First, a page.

Virtual YouTubers could change the way we interact – forever

William Gibson’s cyber future continues to grow in our real present. For example, did you know you now can create almost perfect video AI replicas of yourself to serve as your interweb stand-ins? No expertise needed? Read on.


A young Japanese woman sporting a giant pink bow and white opera gloves looks into the camera and gleefully greets her YouTube audience. She’s about to try and solve a puzzle.

Before diving into the game, she boasts with a smile: “Well, compared to all you humans, I can clear it much faster. No doubt about it!”

Yes, this YouTube personality isn’t a real person. While she’s voiced by a human, she’s a digital, anime-style cartoon. Her name is Kizuna Ai, and she has more than two million subscribers to her channel. She’s the most-watched “virtual YouTuber” on the site.

Kizuna Ai is part of an emerging trend where 3D avatars – rather than humans – are becoming celebrities on YouTube, with dedicated fanbases and corporate deals. It’s becoming so popular that one company is investing tens of millions in “virtual talent” and talent agencies are being established to manage these avatars.

It’s a movement that has big implications for the future – it could change how brands market their products and how we interact with technology. It could even let us live forever.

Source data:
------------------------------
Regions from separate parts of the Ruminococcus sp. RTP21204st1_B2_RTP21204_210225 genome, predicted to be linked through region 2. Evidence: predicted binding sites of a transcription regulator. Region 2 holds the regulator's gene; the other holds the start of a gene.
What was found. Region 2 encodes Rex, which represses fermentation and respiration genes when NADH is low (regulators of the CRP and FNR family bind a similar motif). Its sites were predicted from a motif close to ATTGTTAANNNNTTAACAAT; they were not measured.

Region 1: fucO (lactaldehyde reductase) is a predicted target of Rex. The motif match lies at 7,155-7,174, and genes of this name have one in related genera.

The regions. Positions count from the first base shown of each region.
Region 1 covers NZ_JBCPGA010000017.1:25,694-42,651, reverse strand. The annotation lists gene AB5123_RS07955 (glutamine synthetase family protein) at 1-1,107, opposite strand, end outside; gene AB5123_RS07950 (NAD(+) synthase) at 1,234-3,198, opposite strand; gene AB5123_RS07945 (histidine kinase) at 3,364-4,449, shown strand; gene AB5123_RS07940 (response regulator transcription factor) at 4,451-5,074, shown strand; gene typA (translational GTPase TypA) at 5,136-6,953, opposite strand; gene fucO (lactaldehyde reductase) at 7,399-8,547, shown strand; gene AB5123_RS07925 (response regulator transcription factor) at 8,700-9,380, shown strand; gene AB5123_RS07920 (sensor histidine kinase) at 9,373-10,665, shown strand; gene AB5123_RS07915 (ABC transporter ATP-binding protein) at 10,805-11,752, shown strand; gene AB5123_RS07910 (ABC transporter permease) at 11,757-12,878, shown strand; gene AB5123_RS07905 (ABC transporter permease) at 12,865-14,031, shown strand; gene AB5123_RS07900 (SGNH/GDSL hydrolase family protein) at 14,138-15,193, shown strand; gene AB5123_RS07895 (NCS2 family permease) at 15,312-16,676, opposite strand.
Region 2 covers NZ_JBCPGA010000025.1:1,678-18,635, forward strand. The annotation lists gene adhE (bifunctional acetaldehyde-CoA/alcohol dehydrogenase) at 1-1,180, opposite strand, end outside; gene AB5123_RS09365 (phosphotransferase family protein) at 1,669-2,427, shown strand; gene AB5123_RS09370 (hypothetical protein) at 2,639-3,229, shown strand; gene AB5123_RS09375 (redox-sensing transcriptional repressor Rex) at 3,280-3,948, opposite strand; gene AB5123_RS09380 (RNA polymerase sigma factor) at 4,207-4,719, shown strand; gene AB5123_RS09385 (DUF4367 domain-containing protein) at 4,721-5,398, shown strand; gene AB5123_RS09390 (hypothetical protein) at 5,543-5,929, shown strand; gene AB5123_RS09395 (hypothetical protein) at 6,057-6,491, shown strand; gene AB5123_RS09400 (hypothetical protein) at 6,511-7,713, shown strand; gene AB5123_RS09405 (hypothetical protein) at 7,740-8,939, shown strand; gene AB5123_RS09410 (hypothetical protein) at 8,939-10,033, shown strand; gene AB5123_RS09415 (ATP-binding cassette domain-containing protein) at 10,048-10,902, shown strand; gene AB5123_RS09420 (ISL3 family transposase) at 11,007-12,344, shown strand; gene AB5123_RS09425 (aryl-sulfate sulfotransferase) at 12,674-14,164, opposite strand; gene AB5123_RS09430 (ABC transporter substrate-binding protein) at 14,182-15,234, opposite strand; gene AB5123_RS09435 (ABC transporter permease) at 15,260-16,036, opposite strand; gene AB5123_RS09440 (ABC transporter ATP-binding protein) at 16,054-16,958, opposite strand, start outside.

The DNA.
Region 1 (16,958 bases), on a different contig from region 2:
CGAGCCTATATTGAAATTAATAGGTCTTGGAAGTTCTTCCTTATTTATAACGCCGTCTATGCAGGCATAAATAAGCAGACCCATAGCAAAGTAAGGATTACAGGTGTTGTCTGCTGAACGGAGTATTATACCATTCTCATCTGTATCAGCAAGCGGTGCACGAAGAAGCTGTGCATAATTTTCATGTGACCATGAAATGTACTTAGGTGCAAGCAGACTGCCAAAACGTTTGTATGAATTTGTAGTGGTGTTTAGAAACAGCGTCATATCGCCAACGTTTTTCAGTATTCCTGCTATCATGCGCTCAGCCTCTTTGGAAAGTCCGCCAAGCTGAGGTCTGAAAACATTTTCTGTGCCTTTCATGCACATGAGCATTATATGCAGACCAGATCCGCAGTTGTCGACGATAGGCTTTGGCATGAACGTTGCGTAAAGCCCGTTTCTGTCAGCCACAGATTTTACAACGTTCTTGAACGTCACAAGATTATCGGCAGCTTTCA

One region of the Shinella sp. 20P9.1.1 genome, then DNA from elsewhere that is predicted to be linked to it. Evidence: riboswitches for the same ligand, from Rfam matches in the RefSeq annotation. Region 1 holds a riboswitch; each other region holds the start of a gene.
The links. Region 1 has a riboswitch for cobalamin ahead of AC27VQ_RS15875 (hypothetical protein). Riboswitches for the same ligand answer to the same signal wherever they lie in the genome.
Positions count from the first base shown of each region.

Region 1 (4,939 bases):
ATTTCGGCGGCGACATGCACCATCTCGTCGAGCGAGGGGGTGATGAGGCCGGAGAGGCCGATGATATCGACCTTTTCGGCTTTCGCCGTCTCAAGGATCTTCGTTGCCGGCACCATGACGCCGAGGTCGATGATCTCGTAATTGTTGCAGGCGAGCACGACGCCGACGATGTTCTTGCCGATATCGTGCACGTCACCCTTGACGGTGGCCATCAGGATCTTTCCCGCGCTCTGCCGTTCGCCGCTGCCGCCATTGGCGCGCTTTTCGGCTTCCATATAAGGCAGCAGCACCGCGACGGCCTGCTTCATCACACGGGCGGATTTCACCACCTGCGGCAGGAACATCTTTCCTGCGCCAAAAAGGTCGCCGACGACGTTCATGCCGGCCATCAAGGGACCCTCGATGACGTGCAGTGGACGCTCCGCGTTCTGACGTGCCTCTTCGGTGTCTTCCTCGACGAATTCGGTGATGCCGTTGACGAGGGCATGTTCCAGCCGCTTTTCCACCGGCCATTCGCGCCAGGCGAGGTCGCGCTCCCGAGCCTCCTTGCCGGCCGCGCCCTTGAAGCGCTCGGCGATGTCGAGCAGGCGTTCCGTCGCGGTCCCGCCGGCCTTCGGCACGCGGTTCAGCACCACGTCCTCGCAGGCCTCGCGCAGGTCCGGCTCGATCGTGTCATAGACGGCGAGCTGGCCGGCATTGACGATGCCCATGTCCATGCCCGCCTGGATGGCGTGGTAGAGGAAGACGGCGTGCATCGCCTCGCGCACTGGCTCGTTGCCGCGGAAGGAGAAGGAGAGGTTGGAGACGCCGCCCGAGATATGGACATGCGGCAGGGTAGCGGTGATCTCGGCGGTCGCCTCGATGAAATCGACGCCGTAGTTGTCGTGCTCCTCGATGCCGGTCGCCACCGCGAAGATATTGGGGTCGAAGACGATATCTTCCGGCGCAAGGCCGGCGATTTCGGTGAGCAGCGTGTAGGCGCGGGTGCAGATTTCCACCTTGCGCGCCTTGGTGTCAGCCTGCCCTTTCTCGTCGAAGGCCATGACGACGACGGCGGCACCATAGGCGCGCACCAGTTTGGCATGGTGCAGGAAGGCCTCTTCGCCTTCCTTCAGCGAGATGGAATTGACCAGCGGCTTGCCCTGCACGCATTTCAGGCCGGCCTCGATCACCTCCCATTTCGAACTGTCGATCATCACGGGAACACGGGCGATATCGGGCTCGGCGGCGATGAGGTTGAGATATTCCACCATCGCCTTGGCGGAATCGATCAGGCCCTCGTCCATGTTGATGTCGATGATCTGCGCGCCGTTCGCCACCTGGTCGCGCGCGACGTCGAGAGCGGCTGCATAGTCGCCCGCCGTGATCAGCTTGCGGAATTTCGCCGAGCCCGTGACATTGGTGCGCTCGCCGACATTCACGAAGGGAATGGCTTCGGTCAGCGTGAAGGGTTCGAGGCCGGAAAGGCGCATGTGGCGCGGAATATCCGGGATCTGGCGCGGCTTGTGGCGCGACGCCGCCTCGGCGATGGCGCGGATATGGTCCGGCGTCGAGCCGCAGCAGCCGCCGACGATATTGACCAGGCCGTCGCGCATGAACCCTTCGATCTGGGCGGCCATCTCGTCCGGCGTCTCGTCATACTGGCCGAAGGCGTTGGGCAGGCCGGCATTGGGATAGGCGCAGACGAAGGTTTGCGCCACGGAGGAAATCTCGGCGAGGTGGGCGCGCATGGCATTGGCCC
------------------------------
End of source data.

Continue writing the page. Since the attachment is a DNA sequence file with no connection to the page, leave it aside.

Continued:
They act and sound just like humans

Usually, vloggers are people who speak directly into the camera to their fans, sharing things like beauty tips, product reviews and pop culture rants. But in the past year they have had to contend with “VTubers” like Kizuna Ai.

“We saw this start to take off right at the end of 2017… and it’s continued to grow,” says Kevin Allocca, head of culture and trends at YouTube. He points to Kizuna Ai’s channel as an example of the spike in VTuber popularity: it had around 200,000 subscribers last December, but well over two million just 10 months later.

Google’s Earnest Pettie says the amount of daily views of VTuber videos this year is quadruple last year’s figure. And while there’s no easy way to measure exactly how many VTubers there are, User Local, a Tokyo-based web analytics site, counts at least 2,000.

Read it all at bbc.com